Scopes and Visibility



Lexical Scoping

CUE uses lexical scoping, not dynamic

Evaluation (or resolution) of references is lazy, consider

https://cuelang.org/play/?id=5AmcbLo3DPC#cue@export@cue

That the “example” field unifies the #example definition and a struct does not place the definition’s fields in the scope of the struct.

Reference Lookup

Cue will reference a value from the nearest enclosing scope. Some quirks are:

  • fields without quotes you can reference as identifiers and with dot notation
  • fields with quotes require index notation
  • fields defined across scopes require sufficient paths to resolve

lookup.cue

val: 42
A: {
	val: 23
	num: val // will be 23, matches locally

	// irregular names need to be quoted and require indexing to access
	"user-id": "abc"
	UserID:    A["user-id"]
}
A: {
	b: val   // 42, matches top-level
	c: A.num // 23, reference A.num

	// num itself is not in scope even though it is part of A
}

Aliases

An alias defines a local value which is not part of the struct. They can be used for accessing shadowed fields, naming intermediate calculations or expressions, and more. They will not be output.

alias.cue

import "strings"

label: "app"
// alias for label
let L = label
S: {
	name: "Postgres"
	// intermediate value
	let lower = strings.ToLower(name)
	version: "13"
	label:   L
	image:   "docker.io/\(lower):\(version)"
}

Paths

As we’ve seen, there are a few ways to access nested values.

paths.cue

A: {
	a:    "A"
	"2f": 3
	l: ["cow", "moo"]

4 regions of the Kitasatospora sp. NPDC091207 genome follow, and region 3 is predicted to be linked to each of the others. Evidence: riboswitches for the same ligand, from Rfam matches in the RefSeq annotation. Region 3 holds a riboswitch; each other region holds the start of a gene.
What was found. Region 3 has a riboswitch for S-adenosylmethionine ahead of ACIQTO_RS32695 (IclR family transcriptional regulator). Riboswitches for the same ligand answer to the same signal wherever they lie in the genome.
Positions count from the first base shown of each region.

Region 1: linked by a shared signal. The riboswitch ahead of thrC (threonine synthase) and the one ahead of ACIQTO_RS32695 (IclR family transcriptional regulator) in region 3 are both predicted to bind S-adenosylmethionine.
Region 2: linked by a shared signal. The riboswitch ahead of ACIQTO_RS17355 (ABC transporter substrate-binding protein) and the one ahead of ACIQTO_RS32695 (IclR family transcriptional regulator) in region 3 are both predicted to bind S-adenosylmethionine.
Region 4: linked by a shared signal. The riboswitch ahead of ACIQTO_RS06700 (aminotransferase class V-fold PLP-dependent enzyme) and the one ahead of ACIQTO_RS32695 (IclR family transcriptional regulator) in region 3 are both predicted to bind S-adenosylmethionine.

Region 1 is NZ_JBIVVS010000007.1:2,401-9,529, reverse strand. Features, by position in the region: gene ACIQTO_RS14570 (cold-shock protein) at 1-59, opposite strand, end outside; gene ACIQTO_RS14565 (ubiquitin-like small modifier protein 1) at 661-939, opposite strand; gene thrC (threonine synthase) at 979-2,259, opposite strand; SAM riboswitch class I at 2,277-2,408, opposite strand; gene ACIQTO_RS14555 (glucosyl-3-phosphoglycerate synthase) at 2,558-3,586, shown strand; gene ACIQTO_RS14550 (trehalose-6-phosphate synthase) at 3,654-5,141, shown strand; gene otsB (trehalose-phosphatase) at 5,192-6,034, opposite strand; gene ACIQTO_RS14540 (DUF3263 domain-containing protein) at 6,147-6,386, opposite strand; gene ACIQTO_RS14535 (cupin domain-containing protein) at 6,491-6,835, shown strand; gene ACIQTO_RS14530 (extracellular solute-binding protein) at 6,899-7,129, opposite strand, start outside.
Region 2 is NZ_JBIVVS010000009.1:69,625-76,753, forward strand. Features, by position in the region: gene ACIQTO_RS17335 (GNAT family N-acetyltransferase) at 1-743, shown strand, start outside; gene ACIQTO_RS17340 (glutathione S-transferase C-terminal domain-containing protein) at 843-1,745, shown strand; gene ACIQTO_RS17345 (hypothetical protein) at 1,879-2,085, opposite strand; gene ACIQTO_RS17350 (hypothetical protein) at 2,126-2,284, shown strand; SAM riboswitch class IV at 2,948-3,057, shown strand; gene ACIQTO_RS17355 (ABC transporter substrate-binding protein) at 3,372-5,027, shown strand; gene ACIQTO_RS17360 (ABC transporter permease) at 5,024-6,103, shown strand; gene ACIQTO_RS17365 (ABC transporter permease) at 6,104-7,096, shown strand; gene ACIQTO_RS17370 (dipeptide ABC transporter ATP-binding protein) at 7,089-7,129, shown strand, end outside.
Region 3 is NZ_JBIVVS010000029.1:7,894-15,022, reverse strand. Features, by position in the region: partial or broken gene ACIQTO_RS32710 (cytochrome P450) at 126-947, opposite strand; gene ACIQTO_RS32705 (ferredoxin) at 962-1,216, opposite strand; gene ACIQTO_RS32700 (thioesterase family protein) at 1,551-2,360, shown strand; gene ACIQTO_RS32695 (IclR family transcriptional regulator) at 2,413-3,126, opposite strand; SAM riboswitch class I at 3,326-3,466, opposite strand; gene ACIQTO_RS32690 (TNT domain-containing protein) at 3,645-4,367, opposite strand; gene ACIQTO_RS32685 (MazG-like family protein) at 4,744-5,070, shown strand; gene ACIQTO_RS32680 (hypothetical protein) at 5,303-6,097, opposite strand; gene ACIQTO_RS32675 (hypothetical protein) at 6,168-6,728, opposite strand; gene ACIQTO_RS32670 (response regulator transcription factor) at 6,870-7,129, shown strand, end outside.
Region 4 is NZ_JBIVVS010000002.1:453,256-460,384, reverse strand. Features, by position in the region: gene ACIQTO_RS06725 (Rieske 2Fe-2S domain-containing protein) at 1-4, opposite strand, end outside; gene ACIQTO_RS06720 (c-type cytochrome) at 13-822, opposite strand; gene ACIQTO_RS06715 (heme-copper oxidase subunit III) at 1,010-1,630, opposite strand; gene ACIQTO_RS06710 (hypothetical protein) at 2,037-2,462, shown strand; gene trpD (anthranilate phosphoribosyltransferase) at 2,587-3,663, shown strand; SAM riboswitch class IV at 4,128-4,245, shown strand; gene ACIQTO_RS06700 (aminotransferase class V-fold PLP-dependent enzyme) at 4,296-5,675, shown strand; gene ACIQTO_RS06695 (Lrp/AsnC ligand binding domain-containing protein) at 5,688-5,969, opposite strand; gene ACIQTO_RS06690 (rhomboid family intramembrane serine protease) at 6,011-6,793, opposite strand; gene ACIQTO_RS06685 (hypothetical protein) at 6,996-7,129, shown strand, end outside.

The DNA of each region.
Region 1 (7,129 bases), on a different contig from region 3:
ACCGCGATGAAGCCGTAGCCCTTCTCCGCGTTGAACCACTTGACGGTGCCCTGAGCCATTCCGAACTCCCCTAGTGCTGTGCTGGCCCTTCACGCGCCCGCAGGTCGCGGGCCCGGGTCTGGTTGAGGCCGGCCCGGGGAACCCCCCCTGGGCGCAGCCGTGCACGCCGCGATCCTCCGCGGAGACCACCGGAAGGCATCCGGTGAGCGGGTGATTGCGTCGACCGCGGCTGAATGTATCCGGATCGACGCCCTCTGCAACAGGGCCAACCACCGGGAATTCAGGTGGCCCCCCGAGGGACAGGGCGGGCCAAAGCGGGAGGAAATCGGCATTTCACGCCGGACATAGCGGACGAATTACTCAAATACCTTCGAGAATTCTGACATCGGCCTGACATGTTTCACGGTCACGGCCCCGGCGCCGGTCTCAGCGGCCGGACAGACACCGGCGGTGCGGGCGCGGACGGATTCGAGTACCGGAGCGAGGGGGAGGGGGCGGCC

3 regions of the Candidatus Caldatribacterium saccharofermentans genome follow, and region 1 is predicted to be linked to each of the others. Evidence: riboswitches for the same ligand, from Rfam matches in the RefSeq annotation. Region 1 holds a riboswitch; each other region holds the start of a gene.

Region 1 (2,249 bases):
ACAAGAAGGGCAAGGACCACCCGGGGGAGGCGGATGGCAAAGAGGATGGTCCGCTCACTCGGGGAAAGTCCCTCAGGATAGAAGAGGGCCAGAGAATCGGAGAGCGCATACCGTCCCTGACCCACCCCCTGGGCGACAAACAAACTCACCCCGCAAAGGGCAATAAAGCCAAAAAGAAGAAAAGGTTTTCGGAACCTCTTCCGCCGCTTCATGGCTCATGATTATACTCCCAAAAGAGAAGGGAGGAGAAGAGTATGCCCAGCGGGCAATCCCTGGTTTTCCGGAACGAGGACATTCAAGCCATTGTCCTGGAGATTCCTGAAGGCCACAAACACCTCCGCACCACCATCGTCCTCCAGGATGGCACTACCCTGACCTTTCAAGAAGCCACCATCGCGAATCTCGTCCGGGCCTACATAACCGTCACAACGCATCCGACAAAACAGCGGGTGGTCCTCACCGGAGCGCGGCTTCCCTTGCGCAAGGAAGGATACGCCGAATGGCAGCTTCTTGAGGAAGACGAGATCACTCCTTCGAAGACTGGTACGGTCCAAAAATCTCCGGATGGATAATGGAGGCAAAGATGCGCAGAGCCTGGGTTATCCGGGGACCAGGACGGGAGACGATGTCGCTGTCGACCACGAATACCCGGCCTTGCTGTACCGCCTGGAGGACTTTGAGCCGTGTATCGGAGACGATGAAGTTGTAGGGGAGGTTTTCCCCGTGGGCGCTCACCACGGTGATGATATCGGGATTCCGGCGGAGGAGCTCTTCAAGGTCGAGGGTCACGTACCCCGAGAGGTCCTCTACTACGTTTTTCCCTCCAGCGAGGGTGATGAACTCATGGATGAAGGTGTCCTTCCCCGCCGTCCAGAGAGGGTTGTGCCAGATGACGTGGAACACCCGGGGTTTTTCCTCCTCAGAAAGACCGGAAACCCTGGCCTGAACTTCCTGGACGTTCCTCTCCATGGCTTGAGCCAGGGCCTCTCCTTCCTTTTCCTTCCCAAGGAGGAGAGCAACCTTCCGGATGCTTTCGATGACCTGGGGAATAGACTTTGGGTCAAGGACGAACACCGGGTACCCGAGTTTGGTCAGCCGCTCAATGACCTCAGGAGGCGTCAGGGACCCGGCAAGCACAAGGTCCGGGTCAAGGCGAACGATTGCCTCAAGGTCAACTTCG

}

a: {
	// either is valid
	f1: A.a
	f2: A["a"]
	// must index
	f3: A["2f"]
	// list index
	f4: A.l[1]
}

Hidden Fields and Values

Hidden fields and values are prefixed with underscores. You can reference them in the current package and optionally show them when evaluating. Use quotes if you want a real label that begins with an underscore.

hidden.cue

A: {
	_hidden: "a hidden field"
	isshown: "I can be seen"
	hidrefd: _hidden + " sort of?"
}

_#NoshowDefn: {
	hello: string
	num:   int | *42
}

B: _#NoshowDefn & {hello: "world"}

cue eval hidden.cue

A: {
	isshown: "I can be seen"
	hidrefd: "a hidden field sort of?"
}
B: {
	hello: "world"
	num:   42
}

cue eval -H hidden.cue

A: {
	_hidden: "a hidden field"
	isshown: "I can be seen"
	hidrefd: "a hidden field sort of?"
}
B: {
	hello: "world"
	num:   42
}

Note, hidden fields are not visible across package boundaries. So you cannot refer to hidden fields in imported packages.

Reference Cycles

Cue can resolve many cycles, as long as they resolve to a final, concrete value.

ref-cycle.cue

// a mathematically valid releationship
// but invalid in Cue until one or the other has a value
a: b - 10
b: a + 10

// we need to set a or b and Cue will do the rest
// if not, a cycle error will be reported
a: 100

Structural Cycles

Structural cycles and recursion are not allowed in Cue. We can define infinite structures as long as the data is finite.

structural.cue

#List: {
	val:  _
	next: #List | *null
}

// Cannot do this, it is structural recursion
#Contains: {
	list:  #List
	val:   _
	found: bool | *false

	if list.val == val {
		found: true
	}
	if list.val != val && list.next != null {
		// No recursion!
		found: #Contains & {"list": list.next, "val": val}
	}
}

// We can define an infinite structure
list: #List & {val: "a", next: {val: "b"}}

// results in
list: {
	val: "a"
	next: {
		val:  "b"
		next: null
	}
}
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